The pandemic is affecting any number of companies, big and small. And as such, it’s not surprising — depressing but not surprising — to see layoffs happening as part of this downturn. If you’ve been affected by those layoffs there are a number of local resources that can help, and if you’re someone who was affected by the Mozilla layoffs, you’ve also got the #mozillalifeboat.Read More
I don’t have much detail beyond the Mozilla blog post announcing the layoffs, but given that Mozilla has a substantial Portland footprint — they only mention closing an operation in Taipei, Taiwan, specifically — I’m concerned this will affect the office here and the Portland startup community. So I wanted to give you a heads up.Read More
While they tend to be fairly quiet around these parts, Portland has been home to Mozilla employees — and more recently, a Mozilla office — for years. So even if they weren’t in a court battle to protect one of the very most basic tenets of the Internet as we know it, I’d still be looking for ways to write about them. But lucky for us, that’s exactly what they’re doing.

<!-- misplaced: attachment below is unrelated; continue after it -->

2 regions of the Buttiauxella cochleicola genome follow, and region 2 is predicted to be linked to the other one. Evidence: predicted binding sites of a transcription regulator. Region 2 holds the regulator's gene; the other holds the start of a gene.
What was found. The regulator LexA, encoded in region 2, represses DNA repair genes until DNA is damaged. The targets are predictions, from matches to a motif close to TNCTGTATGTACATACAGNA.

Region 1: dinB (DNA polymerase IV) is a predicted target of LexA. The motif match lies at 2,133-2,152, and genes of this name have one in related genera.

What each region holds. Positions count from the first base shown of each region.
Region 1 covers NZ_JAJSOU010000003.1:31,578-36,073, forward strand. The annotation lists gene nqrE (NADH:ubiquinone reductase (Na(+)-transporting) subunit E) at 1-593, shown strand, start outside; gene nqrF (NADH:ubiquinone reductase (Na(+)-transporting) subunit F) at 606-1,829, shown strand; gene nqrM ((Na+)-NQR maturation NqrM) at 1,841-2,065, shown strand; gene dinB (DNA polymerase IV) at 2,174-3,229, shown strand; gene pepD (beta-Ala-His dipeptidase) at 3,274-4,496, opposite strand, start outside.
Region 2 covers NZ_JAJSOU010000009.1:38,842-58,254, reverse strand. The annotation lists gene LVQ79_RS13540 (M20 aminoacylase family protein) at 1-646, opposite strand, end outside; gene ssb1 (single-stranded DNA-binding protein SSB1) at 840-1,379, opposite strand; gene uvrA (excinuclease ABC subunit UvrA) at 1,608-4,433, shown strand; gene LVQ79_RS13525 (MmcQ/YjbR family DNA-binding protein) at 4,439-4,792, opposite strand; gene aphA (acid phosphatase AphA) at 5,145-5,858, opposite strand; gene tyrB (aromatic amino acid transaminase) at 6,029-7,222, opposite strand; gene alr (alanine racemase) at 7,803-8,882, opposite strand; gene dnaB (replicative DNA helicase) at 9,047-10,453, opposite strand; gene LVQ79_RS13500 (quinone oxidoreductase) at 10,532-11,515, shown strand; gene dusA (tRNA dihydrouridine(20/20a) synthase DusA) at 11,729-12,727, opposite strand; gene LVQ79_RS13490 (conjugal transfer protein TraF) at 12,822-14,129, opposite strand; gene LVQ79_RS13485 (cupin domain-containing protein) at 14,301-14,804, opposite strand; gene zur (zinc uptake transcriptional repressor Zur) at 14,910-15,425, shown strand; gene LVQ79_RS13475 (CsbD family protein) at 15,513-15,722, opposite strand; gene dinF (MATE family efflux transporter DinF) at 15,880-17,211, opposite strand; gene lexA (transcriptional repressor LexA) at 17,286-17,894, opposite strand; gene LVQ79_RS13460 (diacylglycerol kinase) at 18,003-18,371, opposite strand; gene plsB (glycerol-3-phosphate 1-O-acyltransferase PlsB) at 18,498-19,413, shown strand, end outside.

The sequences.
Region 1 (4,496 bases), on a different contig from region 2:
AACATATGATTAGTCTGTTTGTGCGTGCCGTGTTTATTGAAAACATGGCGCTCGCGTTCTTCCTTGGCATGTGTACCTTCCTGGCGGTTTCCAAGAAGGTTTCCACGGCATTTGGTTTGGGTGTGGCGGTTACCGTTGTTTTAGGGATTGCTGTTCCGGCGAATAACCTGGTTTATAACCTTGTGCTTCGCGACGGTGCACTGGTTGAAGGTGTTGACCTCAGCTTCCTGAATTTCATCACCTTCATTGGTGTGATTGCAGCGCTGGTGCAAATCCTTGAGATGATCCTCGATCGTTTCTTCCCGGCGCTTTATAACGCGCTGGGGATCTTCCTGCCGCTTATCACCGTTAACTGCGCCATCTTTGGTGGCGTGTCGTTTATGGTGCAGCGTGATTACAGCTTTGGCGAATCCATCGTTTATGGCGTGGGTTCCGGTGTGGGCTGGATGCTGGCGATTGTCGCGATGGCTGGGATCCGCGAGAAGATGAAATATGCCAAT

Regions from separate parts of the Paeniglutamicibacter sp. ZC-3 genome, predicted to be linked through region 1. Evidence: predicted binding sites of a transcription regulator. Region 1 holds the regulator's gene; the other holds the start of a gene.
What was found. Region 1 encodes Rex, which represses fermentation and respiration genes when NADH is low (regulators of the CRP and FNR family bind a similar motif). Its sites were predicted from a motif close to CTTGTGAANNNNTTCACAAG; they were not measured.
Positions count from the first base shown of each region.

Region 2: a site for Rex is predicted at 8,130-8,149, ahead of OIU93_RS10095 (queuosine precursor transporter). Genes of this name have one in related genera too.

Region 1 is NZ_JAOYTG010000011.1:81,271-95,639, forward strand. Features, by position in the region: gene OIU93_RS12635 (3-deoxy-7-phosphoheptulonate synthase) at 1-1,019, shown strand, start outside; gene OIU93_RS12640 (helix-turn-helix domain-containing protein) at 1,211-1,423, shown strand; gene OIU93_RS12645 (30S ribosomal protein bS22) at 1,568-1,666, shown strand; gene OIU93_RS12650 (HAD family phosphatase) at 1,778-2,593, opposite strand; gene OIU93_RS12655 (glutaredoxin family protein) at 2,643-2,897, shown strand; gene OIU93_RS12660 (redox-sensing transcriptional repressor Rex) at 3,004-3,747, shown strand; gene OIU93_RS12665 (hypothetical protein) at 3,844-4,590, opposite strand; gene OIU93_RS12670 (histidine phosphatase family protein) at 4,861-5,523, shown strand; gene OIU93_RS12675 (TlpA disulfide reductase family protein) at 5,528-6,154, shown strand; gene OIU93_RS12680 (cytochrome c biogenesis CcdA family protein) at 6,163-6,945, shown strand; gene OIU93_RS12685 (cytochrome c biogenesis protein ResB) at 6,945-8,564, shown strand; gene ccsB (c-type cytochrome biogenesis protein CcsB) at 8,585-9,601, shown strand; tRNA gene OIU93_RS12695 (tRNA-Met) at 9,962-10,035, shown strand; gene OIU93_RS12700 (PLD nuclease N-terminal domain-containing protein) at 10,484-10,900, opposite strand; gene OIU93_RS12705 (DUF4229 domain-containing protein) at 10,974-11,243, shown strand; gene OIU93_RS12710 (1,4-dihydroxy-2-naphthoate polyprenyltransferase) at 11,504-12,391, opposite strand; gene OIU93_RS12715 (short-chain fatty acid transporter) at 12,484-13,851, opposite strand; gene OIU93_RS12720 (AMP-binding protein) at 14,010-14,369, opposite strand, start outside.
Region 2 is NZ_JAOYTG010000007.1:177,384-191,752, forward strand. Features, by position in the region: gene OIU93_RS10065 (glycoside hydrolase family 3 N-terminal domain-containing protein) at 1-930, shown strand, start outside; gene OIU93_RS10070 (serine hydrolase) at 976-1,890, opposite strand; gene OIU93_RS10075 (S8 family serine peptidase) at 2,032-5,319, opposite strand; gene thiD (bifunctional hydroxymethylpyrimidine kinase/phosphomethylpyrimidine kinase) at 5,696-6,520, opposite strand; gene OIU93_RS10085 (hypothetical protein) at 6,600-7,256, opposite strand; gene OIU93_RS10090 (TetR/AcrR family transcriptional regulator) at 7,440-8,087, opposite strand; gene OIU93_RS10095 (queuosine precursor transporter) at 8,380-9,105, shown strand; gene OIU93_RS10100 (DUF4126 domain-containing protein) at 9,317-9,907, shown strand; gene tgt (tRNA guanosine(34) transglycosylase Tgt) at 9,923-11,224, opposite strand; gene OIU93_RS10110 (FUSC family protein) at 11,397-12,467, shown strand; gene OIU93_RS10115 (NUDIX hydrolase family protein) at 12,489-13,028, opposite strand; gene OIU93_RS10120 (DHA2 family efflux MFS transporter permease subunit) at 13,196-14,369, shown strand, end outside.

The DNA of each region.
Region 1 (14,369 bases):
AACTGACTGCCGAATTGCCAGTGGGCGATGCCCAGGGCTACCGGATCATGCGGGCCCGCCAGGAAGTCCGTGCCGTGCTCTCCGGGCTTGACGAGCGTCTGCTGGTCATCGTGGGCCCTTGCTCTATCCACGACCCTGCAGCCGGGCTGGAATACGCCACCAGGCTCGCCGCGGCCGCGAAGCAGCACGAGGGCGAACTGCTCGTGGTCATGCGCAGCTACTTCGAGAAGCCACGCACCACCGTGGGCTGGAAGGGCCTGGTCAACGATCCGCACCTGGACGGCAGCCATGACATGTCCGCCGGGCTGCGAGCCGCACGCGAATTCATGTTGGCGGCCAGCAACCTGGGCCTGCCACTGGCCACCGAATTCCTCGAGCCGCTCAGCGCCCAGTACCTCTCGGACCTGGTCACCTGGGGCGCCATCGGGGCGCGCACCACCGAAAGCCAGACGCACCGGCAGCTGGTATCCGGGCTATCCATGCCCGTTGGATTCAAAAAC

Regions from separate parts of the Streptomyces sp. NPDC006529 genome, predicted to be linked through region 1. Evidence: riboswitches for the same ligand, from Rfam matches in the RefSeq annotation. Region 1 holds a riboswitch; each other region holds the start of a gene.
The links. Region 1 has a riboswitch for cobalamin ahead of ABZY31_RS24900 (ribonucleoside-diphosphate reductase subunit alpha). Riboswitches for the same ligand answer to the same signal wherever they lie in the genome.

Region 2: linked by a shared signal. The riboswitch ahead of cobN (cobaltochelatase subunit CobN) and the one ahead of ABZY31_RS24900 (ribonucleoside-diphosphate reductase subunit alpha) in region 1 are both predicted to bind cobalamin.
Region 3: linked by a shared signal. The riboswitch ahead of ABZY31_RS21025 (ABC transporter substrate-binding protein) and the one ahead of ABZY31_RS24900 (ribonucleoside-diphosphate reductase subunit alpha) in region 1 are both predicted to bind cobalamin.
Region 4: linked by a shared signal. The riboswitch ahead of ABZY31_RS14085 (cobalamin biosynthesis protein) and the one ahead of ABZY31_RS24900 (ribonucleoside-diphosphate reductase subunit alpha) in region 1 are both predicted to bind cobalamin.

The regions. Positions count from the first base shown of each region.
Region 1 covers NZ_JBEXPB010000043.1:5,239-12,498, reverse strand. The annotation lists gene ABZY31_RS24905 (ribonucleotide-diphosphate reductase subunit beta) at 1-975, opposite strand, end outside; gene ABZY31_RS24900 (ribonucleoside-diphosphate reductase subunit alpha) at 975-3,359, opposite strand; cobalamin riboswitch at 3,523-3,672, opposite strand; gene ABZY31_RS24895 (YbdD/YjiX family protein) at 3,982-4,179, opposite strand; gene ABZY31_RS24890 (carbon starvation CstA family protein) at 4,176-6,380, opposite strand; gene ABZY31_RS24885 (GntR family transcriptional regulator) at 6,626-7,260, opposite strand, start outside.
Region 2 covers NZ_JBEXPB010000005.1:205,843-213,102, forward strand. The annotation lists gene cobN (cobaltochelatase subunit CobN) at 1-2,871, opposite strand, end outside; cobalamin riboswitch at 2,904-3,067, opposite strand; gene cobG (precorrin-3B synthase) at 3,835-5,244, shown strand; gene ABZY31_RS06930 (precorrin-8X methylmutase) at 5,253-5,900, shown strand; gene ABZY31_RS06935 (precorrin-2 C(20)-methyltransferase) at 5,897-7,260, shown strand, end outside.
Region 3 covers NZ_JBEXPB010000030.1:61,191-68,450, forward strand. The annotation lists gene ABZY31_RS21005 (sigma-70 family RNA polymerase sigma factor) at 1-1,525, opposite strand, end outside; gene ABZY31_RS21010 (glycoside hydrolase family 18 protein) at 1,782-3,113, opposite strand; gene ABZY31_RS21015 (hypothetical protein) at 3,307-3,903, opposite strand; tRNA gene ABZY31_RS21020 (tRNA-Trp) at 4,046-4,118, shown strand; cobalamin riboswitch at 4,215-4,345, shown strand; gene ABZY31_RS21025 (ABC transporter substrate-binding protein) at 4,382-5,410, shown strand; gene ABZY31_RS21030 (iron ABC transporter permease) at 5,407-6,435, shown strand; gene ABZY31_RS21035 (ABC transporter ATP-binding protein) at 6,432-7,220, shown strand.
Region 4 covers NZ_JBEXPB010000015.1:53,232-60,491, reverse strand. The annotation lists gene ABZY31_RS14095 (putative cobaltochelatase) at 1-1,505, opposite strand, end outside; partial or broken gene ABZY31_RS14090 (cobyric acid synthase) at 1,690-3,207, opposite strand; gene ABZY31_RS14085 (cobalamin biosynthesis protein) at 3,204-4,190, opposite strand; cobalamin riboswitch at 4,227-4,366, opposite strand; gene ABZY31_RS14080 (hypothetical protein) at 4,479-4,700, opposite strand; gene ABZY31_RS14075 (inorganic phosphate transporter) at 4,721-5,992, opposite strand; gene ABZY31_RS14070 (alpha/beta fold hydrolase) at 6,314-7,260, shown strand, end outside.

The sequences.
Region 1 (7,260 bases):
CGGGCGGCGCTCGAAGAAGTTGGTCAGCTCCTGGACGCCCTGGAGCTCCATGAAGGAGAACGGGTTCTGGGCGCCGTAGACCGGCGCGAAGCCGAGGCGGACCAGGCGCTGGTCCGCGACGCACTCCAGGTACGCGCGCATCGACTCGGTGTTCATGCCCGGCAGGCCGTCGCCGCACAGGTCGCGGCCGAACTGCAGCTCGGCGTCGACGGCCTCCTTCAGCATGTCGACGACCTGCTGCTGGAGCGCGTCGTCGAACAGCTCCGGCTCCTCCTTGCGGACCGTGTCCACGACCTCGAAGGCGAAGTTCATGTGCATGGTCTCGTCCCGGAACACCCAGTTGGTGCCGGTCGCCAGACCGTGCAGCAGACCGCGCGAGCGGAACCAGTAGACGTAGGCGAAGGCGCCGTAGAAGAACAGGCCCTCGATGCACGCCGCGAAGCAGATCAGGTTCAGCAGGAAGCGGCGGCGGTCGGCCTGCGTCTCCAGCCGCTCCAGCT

While Mozilla has been part of the Portland tech community for more than a decade, they didn’t officially open an office here—their first US office outside of Silicon Valley—until five years ago. But with ever growing concerns about privacy and security on the Web, Mozilla has recently started making a lot more noise about their presence in the Rose City—and their Firefox Web browser.
Many of us know Mozilla as the organization behind the Firefox browser, but they have a number of other projects in which they’re engaged. One of those other projects is the Mozilla Gigabit Community Fund which funds speedy connectivity in support of deserving projects. Like some projects in Eugene.
Portland is pretty in tune with the experimental uses of technology. It’s our hobbyist culture. We like to muck with stuff. And technology, for many of us, is just another brush with which to paint. Which is what I found so compelling about Meatspaces, a chat environment created by Portland’s Edna Piranha, that mixes in short form gifs snapped by your laptop camera. Read More
I’ve often referred to Portland as the “regional office capital of the world,” given the prevalence of companies who have offices here—but not headquarters. So it’s always nice to when those regional offices expand. Which is just what Mozilla is doing with a growing Portland footprint. Read More